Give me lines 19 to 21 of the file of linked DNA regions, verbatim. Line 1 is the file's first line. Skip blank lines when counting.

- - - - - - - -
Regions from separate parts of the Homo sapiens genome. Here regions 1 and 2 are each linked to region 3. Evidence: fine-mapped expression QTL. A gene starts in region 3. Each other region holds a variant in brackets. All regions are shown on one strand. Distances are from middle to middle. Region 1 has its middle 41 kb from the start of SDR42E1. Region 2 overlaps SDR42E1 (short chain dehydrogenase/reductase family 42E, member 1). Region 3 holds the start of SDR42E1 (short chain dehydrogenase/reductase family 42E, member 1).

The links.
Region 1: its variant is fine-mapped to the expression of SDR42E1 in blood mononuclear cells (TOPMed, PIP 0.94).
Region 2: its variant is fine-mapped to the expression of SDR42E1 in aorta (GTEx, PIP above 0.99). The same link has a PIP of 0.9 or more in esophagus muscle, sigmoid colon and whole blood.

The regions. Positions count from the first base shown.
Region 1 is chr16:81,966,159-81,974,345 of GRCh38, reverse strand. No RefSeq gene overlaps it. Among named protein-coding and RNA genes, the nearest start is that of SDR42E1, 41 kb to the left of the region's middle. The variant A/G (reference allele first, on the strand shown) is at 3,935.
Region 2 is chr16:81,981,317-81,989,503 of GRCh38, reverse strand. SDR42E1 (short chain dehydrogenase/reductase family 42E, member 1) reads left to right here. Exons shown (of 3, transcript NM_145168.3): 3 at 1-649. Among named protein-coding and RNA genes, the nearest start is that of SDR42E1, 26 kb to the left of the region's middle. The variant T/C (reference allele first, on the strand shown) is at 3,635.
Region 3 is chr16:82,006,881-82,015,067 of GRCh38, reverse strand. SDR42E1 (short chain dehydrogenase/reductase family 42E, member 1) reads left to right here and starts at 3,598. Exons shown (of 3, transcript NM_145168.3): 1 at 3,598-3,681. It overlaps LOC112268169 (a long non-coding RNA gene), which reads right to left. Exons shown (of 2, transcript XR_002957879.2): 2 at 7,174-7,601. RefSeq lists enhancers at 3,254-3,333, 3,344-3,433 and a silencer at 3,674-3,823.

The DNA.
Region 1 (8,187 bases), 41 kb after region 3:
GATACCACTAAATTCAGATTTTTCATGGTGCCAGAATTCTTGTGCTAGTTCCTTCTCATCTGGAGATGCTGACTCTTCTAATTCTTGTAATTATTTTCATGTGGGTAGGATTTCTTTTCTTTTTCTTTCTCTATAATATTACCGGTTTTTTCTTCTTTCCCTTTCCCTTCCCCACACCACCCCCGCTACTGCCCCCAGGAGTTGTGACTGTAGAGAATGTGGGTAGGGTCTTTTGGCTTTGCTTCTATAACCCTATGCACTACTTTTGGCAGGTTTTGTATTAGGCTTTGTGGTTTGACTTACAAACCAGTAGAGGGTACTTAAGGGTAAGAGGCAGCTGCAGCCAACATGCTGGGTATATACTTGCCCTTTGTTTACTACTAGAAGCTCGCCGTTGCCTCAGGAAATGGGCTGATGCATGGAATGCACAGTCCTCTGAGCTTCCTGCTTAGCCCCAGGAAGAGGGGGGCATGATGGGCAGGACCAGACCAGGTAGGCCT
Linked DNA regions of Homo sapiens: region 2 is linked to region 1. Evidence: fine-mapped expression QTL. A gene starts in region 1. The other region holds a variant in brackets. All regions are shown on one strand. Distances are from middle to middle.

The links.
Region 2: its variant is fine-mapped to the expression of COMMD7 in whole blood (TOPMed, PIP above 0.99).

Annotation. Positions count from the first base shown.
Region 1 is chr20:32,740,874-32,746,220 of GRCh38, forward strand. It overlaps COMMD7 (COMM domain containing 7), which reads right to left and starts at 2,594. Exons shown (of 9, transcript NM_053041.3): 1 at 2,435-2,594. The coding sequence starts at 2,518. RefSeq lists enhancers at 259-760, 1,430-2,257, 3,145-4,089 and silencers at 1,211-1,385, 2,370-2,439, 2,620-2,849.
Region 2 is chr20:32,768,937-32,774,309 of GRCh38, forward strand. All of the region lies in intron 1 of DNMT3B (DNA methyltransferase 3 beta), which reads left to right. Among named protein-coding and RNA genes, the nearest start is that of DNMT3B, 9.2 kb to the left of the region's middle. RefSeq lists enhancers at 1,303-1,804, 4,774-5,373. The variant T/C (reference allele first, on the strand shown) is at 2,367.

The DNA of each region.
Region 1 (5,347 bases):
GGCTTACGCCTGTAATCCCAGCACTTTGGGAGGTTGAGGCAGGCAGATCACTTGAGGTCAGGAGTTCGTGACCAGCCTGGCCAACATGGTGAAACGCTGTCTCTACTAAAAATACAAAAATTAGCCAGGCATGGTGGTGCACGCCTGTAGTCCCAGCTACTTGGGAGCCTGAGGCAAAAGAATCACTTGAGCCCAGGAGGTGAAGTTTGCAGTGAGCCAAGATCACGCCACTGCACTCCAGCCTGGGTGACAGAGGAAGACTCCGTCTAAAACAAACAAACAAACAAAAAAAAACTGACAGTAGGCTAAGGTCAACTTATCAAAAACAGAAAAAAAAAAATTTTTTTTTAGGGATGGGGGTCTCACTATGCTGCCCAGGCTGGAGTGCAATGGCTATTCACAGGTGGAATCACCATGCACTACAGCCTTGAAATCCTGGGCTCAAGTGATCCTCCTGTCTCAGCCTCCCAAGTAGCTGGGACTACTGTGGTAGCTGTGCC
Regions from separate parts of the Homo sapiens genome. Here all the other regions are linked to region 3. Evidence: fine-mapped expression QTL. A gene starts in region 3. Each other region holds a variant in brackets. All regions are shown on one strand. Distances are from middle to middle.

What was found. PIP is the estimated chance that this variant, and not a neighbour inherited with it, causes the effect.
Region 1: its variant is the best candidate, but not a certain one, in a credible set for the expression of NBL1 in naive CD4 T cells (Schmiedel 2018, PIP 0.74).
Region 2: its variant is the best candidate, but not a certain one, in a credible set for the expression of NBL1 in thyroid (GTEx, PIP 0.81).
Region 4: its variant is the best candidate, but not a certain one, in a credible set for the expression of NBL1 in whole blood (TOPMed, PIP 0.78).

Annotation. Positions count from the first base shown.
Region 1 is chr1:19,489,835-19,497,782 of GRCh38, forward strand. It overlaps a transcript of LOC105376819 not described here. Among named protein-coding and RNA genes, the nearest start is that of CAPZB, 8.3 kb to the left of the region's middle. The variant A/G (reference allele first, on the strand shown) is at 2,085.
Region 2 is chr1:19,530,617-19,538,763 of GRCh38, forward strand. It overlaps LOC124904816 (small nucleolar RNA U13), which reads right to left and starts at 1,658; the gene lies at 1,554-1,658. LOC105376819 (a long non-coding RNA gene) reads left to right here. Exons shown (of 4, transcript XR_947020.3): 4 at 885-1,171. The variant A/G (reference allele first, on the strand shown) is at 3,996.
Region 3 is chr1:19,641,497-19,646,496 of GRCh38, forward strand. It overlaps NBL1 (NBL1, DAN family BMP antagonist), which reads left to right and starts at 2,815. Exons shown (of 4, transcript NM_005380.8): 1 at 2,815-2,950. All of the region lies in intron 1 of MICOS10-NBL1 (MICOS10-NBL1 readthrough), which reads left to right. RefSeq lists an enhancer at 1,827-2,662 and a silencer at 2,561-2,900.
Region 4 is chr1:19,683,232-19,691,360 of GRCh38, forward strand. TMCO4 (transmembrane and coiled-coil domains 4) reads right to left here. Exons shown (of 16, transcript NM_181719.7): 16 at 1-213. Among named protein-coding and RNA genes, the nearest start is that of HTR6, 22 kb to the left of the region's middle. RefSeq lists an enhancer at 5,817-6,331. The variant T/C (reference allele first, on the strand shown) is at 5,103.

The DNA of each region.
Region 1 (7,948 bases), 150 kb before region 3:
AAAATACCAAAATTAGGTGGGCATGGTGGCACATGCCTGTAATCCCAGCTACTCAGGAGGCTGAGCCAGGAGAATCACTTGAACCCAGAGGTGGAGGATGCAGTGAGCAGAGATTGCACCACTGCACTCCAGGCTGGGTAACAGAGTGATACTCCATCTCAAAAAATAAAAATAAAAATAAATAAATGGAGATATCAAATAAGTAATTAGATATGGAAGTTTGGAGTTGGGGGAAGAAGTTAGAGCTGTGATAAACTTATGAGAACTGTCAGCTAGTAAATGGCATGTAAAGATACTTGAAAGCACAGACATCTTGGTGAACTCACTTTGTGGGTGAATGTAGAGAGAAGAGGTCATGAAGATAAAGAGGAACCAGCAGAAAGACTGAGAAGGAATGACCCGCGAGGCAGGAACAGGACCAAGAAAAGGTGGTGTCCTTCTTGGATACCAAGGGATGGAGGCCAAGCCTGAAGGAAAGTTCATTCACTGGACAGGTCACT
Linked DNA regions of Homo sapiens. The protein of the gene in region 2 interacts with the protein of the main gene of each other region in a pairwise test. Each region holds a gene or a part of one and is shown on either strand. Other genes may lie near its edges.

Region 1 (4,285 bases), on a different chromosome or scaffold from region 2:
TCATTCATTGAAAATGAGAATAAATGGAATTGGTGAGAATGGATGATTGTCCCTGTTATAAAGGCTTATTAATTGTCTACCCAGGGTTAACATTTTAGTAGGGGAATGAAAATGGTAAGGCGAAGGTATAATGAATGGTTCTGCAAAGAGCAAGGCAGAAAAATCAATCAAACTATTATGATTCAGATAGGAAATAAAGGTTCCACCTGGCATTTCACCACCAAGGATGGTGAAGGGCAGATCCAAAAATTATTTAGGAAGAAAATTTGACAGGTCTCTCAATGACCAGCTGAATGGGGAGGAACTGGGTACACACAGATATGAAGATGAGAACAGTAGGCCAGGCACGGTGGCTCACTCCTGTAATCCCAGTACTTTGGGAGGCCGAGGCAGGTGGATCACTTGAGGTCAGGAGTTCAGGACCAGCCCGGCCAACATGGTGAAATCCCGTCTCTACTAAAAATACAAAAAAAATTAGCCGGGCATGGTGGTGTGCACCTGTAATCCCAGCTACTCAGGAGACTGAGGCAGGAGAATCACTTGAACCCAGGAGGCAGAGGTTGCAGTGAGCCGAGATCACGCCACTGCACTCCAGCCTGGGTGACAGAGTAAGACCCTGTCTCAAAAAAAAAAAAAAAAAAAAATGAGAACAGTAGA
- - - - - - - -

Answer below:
Region 1 (5,347 bases):
GGCTTACGCCTGTAATCCCAGCACTTTGGGAGGTTGAGGCAGGCAGATCACTTGAGGTCAGGAGTTCGTGACCAGCCTGGCCAACATGGTGAAACGCTGTCTCTACTAAAAATACAAAAATTAGCCAGGCATGGTGGTGCACGCCTGTAGTCCCAGCTACTTGGGAGCCTGAGGCAAAAGAATCACTTGAGCCCAGGAGGTGAAGTTTGCAGTGAGCCAAGATCACGCCACTGCACTCCAGCCTGGGTGACAGAGGAAGACTCCGTCTAAAACAAACAAACAAACAAAAAAAAACTGACAGTAGGCTAAGGTCAACTTATCAAAAACAGAAAAAAAAAAATTTTTTTTTAGGGATGGGGGTCTCACTATGCTGCCCAGGCTGGAGTGCAATGGCTATTCACAGGTGGAATCACCATGCACTACAGCCTTGAAATCCTGGGCTCAAGTGATCCTCCTGTCTCAGCCTCCCAAGTAGCTGGGACTACTGTGGTAGCTGTGCC
Regions from separate parts of the Homo sapiens genome. Here all the other regions are linked to region 3. Evidence: fine-mapped expression QTL. A gene starts in region 3. Each other region holds a variant in brackets. All regions are shown on one strand. Distances are from middle to middle.